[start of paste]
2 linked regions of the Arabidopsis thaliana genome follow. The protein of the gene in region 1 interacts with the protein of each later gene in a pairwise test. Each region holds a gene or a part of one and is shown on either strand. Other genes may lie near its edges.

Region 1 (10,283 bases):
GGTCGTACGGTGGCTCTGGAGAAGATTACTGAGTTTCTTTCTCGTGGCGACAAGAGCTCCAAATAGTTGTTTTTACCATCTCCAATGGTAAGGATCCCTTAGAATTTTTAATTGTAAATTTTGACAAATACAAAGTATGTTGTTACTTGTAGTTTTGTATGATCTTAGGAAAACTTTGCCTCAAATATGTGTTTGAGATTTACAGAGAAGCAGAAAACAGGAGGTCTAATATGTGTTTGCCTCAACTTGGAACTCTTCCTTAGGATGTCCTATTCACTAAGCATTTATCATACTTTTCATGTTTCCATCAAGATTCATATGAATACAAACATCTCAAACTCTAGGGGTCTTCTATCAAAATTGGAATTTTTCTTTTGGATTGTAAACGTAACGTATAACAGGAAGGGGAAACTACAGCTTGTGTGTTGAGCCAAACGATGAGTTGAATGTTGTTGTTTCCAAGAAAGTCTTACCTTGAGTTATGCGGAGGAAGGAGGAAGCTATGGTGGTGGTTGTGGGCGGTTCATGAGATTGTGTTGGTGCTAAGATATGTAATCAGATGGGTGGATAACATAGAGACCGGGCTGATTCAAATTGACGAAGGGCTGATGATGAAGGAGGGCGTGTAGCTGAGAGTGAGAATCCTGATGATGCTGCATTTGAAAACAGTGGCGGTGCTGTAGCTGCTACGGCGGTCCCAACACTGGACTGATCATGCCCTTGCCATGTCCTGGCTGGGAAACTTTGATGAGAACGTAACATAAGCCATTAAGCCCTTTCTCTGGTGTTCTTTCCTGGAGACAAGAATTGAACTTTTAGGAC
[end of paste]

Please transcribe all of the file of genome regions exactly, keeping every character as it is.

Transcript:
2 linked regions of the Arabidopsis thaliana genome follow. The protein of the gene in region 1 interacts with the protein of each later gene in a pairwise test. Each region holds a gene or a part of one and is shown on either strand. Other genes may lie near its edges.

Region 1 (10,283 bases):
GGTCGTACGGTGGCTCTGGAGAAGATTACTGAGTTTCTTTCTCGTGGCGACAAGAGCTCCAAATAGTTGTTTTTACCATCTCCAATGGTAAGGATCCCTTAGAATTTTTAATTGTAAATTTTGACAAATACAAAGTATGTTGTTACTTGTAGTTTTGTATGATCTTAGGAAAACTTTGCCTCAAATATGTGTTTGAGATTTACAGAGAAGCAGAAAACAGGAGGTCTAATATGTGTTTGCCTCAACTTGGAACTCTTCCTTAGGATGTCCTATTCACTAAGCATTTATCATACTTTTCATGTTTCCATCAAGATTCATATGAATACAAACATCTCAAACTCTAGGGGTCTTCTATCAAAATTGGAATTTTTCTTTTGGATTGTAAACGTAACGTATAACAGGAAGGGGAAACTACAGCTTGTGTGTTGAGCCAAACGATGAGTTGAATGTTGTTGTTTCCAAGAAAGTCTTACCTTGAGTTATGCGGAGGAAGGAGGAAGCTATGGTGGTGGTTGTGGGCGGTTCATGAGATTGTGTTGGTGCTAAGATATGTAATCAGATGGGTGGATAACATAGAGACCGGGCTGATTCAAATTGACGAAGGGCTGATGATGAAGGAGGGCGTGTAGCTGAGAGTGAGAATCCTGATGATGCTGCATTTGAAAACAGTGGCGGTGCTGTAGCTGCTACGGCGGTCCCAACACTGGACTGATCATGCCCTTGCCATGTCCTGGCTGGGAAACTTTGATGAGAACGTAACATAAGCCATTAAGCCCTTTCTCTGGTGTTCTTTCCTGGAGACAAGAATTGAACTTTTAGGAC